It seems the name “Kepler” carries with it a certain weight of great discovery. First Johannes Kepler, who revolutionized conceptions of the laws that govern the “celestial spheres” in our night sky, and then his name was passed onto the Kepler mission, which has, as of August 17 2012, discovered 2321 planet candidates (the fidelity of this sample was calculated by Exolab’s Tim Morton here). Only 20 years ago, the existence of exoplanets was still a hazy theory.
Like any new technology or mission, Kepler came with many other unforeseen benefits. It gave new life to the field of astreoseismology, as the ultra-precise light curves from Kepler allow us to measure the minute pulsations of certain stars. This gives us independent measurements of the density, mass and age of these stars. Much of what we know about planets comes from our knowledge of their host stars, and thus this seemingly tangential science pursuit is completely relevant to planet-finding.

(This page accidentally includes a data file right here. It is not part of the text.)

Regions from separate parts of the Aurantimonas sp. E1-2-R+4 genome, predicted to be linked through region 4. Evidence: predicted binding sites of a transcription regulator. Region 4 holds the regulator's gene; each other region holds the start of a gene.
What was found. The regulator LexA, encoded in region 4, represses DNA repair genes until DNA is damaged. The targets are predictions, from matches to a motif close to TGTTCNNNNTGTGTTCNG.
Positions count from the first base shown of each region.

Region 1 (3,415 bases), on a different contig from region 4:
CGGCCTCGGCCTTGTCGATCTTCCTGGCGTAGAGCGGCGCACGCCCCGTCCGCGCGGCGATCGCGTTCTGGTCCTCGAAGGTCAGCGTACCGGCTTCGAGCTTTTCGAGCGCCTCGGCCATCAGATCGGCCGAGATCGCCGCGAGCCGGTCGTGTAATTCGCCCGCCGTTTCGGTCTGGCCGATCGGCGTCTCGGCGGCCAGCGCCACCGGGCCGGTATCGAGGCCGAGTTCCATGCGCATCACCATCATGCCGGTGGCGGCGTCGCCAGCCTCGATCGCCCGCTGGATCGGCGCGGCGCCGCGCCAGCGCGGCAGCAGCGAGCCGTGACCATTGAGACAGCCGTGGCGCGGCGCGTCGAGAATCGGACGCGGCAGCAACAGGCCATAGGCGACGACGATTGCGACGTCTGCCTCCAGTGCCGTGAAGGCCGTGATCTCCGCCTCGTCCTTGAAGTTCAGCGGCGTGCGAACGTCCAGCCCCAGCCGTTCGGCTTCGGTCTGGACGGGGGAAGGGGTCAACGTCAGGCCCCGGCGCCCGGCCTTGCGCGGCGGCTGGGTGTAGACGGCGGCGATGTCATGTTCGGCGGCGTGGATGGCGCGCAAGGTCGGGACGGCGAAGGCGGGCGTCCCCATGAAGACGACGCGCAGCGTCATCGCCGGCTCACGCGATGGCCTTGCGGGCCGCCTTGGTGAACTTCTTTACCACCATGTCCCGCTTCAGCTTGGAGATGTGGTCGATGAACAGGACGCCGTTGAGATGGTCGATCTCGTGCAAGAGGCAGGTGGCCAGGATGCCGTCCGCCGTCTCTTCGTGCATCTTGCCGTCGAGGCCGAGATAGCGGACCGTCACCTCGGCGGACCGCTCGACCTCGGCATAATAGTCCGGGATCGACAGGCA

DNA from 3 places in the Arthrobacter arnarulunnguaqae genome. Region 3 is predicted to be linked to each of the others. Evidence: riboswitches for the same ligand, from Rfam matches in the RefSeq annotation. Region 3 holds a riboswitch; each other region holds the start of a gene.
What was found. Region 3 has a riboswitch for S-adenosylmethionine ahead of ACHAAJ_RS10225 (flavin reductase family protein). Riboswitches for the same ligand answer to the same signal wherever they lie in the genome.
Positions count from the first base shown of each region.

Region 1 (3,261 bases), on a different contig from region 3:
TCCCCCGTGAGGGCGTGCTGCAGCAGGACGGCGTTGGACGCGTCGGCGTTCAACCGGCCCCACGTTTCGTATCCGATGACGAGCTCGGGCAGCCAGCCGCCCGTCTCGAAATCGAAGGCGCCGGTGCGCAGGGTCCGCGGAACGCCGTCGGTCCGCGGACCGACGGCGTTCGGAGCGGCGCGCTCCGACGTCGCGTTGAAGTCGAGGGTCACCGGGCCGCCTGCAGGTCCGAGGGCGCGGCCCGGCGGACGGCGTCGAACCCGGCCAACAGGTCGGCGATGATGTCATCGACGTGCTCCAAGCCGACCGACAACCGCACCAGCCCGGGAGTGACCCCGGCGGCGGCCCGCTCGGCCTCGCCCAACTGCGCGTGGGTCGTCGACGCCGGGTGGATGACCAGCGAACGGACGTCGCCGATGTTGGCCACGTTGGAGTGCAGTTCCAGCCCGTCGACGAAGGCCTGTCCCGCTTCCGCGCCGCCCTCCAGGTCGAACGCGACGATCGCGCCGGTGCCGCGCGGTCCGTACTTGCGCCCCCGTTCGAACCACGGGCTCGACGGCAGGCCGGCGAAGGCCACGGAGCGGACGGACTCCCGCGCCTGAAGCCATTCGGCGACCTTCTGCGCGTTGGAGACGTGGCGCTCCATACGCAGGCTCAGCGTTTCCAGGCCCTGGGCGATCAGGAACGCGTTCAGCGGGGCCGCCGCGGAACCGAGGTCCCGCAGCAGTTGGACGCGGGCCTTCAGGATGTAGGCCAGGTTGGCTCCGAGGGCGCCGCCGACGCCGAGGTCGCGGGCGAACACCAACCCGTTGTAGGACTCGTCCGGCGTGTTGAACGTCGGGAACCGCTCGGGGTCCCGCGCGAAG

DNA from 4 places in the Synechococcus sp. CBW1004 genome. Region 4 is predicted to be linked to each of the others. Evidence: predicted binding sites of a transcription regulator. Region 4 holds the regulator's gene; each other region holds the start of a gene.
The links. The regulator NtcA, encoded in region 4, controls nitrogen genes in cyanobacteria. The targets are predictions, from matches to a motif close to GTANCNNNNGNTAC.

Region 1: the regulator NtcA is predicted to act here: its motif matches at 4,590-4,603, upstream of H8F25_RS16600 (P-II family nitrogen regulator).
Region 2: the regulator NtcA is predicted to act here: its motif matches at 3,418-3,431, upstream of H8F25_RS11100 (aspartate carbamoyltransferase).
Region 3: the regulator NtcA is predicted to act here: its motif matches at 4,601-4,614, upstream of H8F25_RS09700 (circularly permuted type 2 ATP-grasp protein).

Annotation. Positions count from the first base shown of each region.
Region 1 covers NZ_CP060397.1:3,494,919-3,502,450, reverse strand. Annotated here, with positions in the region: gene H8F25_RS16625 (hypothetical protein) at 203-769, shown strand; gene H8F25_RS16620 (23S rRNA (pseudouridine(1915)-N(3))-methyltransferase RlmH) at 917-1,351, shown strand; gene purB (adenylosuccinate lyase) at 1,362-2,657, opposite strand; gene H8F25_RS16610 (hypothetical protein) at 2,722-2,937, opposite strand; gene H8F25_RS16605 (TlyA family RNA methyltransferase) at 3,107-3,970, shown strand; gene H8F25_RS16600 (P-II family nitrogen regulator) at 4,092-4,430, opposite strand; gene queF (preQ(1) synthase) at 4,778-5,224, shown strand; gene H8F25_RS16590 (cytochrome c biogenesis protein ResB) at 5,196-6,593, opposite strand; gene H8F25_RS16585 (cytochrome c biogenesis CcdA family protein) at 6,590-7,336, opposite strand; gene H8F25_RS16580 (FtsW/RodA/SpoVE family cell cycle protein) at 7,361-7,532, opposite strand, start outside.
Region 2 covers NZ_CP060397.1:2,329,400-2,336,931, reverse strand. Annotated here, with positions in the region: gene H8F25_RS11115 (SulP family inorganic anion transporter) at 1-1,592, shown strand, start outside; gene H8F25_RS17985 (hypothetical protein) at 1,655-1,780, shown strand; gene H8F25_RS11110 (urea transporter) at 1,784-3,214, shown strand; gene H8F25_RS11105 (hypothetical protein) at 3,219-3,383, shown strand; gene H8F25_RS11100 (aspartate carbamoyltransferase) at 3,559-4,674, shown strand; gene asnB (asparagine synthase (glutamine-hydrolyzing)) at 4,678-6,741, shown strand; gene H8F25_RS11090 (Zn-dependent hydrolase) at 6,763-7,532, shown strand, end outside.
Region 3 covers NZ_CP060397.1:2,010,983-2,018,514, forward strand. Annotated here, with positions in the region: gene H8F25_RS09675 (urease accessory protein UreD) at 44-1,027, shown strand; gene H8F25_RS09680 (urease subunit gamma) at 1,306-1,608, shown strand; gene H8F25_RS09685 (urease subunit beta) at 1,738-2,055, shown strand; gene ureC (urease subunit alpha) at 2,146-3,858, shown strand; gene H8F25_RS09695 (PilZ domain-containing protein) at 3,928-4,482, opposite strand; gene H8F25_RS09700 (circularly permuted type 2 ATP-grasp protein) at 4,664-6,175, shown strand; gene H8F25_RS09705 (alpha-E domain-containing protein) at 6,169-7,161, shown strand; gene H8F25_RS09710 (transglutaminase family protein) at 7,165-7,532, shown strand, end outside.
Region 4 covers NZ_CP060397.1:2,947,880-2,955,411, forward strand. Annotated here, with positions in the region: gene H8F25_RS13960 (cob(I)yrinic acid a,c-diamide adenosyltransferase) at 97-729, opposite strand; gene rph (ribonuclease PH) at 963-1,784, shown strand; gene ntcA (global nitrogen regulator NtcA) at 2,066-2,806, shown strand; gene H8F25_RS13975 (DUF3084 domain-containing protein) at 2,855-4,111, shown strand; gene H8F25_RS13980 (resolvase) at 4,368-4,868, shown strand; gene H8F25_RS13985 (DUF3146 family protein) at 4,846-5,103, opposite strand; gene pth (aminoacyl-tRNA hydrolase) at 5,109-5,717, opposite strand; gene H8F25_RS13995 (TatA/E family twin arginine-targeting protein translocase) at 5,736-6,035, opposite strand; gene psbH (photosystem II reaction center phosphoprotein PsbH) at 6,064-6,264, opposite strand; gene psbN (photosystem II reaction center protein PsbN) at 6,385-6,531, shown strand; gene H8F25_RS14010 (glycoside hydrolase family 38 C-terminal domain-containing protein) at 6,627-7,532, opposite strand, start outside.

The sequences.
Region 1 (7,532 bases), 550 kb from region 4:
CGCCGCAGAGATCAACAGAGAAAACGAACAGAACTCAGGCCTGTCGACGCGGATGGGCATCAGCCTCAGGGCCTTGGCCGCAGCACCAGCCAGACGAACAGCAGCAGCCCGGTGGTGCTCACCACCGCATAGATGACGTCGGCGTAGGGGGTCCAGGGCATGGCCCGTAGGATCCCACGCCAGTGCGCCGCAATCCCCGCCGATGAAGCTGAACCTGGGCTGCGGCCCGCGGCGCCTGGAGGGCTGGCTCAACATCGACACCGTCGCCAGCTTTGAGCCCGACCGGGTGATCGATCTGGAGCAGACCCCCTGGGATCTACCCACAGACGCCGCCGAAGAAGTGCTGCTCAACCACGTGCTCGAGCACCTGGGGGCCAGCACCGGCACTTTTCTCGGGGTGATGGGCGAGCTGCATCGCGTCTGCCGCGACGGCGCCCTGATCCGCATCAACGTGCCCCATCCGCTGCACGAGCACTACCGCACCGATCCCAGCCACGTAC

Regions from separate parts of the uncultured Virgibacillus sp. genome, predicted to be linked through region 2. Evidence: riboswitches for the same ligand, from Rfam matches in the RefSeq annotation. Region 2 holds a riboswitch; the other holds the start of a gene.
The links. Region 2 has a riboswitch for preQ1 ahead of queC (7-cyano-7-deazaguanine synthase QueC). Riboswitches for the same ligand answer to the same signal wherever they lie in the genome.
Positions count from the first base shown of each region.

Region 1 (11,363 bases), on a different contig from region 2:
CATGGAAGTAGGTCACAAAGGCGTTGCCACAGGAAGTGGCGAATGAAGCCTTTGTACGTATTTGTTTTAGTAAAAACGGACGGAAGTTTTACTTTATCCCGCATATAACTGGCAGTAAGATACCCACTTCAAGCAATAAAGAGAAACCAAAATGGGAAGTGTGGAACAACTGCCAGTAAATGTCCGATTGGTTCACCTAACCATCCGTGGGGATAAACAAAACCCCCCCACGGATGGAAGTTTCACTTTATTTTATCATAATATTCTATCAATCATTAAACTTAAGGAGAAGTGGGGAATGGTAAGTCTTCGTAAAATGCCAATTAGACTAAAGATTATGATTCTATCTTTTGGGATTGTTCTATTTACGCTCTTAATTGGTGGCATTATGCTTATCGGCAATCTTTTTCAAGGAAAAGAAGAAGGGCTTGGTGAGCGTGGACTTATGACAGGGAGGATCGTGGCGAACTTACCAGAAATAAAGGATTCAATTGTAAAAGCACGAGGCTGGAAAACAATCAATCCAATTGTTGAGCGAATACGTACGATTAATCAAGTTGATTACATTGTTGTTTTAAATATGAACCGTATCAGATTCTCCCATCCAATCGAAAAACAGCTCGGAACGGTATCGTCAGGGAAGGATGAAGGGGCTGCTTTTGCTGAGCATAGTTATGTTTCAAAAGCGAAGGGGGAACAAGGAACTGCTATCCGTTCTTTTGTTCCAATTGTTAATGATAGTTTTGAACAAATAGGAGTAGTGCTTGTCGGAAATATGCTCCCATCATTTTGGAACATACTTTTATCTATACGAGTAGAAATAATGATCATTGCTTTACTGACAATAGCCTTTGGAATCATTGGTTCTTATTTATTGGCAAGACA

|Kepler's field of view. From www.kepler.nasa.gov|